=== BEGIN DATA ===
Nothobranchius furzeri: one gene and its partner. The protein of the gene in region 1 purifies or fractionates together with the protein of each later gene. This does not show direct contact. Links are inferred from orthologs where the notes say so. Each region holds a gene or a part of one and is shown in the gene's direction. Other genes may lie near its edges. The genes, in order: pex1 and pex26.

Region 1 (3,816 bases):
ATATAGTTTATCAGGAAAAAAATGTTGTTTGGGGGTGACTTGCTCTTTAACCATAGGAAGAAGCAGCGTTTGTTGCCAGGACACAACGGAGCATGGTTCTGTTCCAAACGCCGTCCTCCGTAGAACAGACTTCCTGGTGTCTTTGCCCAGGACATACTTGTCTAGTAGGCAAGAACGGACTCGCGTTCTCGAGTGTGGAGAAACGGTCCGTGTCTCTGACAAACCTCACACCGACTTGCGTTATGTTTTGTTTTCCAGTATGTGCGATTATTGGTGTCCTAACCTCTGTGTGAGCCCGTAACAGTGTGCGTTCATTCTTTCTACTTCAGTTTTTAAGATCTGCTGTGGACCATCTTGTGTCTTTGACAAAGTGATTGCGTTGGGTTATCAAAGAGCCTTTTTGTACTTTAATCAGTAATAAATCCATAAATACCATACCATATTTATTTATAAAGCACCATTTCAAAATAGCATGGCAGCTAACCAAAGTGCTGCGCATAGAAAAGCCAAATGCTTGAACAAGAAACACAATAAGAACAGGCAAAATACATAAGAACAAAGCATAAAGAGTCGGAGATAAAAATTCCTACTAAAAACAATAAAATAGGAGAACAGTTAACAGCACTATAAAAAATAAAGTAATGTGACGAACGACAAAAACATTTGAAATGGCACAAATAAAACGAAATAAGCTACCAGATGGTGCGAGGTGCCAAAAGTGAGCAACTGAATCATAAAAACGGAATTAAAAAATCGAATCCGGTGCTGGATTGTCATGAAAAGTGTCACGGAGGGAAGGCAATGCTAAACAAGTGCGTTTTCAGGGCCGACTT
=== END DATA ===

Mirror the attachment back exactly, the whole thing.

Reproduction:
Nothobranchius furzeri: one gene and its partner. The protein of the gene in region 1 purifies or fractionates together with the protein of each later gene. This does not show direct contact. Links are inferred from orthologs where the notes say so. Each region holds a gene or a part of one and is shown in the gene's direction. Other genes may lie near its edges. The genes, in order: pex1 and pex26.

Region 1 (3,816 bases):
ATATAGTTTATCAGGAAAAAAATGTTGTTTGGGGGTGACTTGCTCTTTAACCATAGGAAGAAGCAGCGTTTGTTGCCAGGACACAACGGAGCATGGTTCTGTTCCAAACGCCGTCCTCCGTAGAACAGACTTCCTGGTGTCTTTGCCCAGGACATACTTGTCTAGTAGGCAAGAACGGACTCGCGTTCTCGAGTGTGGAGAAACGGTCCGTGTCTCTGACAAACCTCACACCGACTTGCGTTATGTTTTGTTTTCCAGTATGTGCGATTATTGGTGTCCTAACCTCTGTGTGAGCCCGTAACAGTGTGCGTTCATTCTTTCTACTTCAGTTTTTAAGATCTGCTGTGGACCATCTTGTGTCTTTGACAAAGTGATTGCGTTGGGTTATCAAAGAGCCTTTTTGTACTTTAATCAGTAATAAATCCATAAATACCATACCATATTTATTTATAAAGCACCATTTCAAAATAGCATGGCAGCTAACCAAAGTGCTGCGCATAGAAAAGCCAAATGCTTGAACAAGAAACACAATAAGAACAGGCAAAATACATAAGAACAAAGCATAAAGAGTCGGAGATAAAAATTCCTACTAAAAACAATAAAATAGGAGAACAGTTAACAGCACTATAAAAAATAAAGTAATGTGACGAACGACAAAAACATTTGAAATGGCACAAATAAAACGAAATAAGCTACCAGATGGTGCGAGGTGCCAAAAGTGAGCAACTGAATCATAAAAACGGAATTAAAAAATCGAATCCGGTGCTGGATTGTCATGAAAAGTGTCACGGAGGGAAGGCAATGCTAAACAAGTGCGTTTTCAGGGCCGACTT